Trawler-tragedy village in tribute to sea victims
A FISHING village yesterday unveiled a special memorial to honour those lost at sea.
The memorial -- in the shape of a giant 18th Century anchor recovered off the west Cork coast -- was unveiled yesterday in Union Hall.
Last January five men drowned off Union Hall when their French-built trawler, Tit Bonhomme, struck rocks and sank as she raced to port ahead of a storm.
Those who died included skipper Michael Hayes (52), Kevin Kershaw (21), who was completing his first fishing trip, and three Egyptian fishermen, Wael Mohamad (32), Shaban Attia (26) and Saied aly Eldin (24).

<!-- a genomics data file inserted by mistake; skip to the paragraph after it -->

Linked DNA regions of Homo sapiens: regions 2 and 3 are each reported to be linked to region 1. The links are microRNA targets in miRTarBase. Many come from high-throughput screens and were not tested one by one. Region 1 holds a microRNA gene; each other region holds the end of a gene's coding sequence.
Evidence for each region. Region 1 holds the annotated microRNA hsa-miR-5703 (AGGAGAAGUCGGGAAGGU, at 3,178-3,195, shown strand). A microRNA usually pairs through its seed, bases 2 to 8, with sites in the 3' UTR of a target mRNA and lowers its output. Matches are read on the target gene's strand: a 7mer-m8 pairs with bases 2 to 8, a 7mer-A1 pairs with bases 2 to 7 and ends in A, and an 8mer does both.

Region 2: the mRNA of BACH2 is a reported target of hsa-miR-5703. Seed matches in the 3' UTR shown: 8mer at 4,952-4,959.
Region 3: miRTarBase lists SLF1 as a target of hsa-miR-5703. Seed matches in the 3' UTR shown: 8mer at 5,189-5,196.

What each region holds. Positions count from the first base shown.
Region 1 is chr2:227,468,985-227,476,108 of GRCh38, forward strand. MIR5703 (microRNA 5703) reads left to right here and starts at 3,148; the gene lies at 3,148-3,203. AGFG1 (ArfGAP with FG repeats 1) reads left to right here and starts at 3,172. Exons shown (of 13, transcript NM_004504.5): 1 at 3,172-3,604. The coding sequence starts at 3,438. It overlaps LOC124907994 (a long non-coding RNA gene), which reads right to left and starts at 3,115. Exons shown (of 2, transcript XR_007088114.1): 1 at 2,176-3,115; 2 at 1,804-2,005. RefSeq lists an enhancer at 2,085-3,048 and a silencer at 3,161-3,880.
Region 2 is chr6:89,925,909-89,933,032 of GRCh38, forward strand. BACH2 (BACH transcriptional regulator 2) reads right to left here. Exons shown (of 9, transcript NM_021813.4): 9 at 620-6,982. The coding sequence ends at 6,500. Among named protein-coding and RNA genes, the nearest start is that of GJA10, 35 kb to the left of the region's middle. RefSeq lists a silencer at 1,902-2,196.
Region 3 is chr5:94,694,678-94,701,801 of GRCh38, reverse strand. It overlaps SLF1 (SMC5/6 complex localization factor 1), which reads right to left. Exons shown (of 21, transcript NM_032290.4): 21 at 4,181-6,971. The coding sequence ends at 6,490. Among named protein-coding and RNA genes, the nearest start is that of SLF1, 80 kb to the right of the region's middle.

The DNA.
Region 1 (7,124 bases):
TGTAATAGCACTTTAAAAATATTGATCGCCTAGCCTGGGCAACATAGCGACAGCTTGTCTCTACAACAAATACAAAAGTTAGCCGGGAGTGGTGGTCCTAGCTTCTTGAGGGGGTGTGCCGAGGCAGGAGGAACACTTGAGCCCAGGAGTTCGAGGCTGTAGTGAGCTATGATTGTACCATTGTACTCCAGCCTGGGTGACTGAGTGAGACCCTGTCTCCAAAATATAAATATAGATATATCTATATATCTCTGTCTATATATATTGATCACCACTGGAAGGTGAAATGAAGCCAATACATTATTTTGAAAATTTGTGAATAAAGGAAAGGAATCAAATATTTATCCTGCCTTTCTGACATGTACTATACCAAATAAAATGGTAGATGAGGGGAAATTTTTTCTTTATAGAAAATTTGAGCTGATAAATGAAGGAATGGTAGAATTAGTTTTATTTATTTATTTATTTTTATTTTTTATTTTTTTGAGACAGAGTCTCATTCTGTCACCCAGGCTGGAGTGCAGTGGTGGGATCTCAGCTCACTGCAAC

The bodies were recovered after a huge four-week search in which the whole Union Hall community operated a voluntary feeding station on the village pier from 8am to 8pm, seven days a week.
Fr Pierce Cormac, a native of Union Hall, said the outpouring of kindness and remarkable unity shown by the fishing community was akin to the old Irish creamery spirit where everyone rallied together to help their neighbours.
The Bishop of Cork & Ross, Dr John Buckley, has also paid tribute to the community for their support of the trawler men's families at their time of greatest need.
The memorial has as its centrepiece a giant anchor which was salvaged from a seabed wreck by local diver, Aodh O'Donnell, who played a major role in the Tit Bonhomme search operation.
A memorial wall also features the names of 80 people who lost their lives at sea off west Cork over the past two centuries.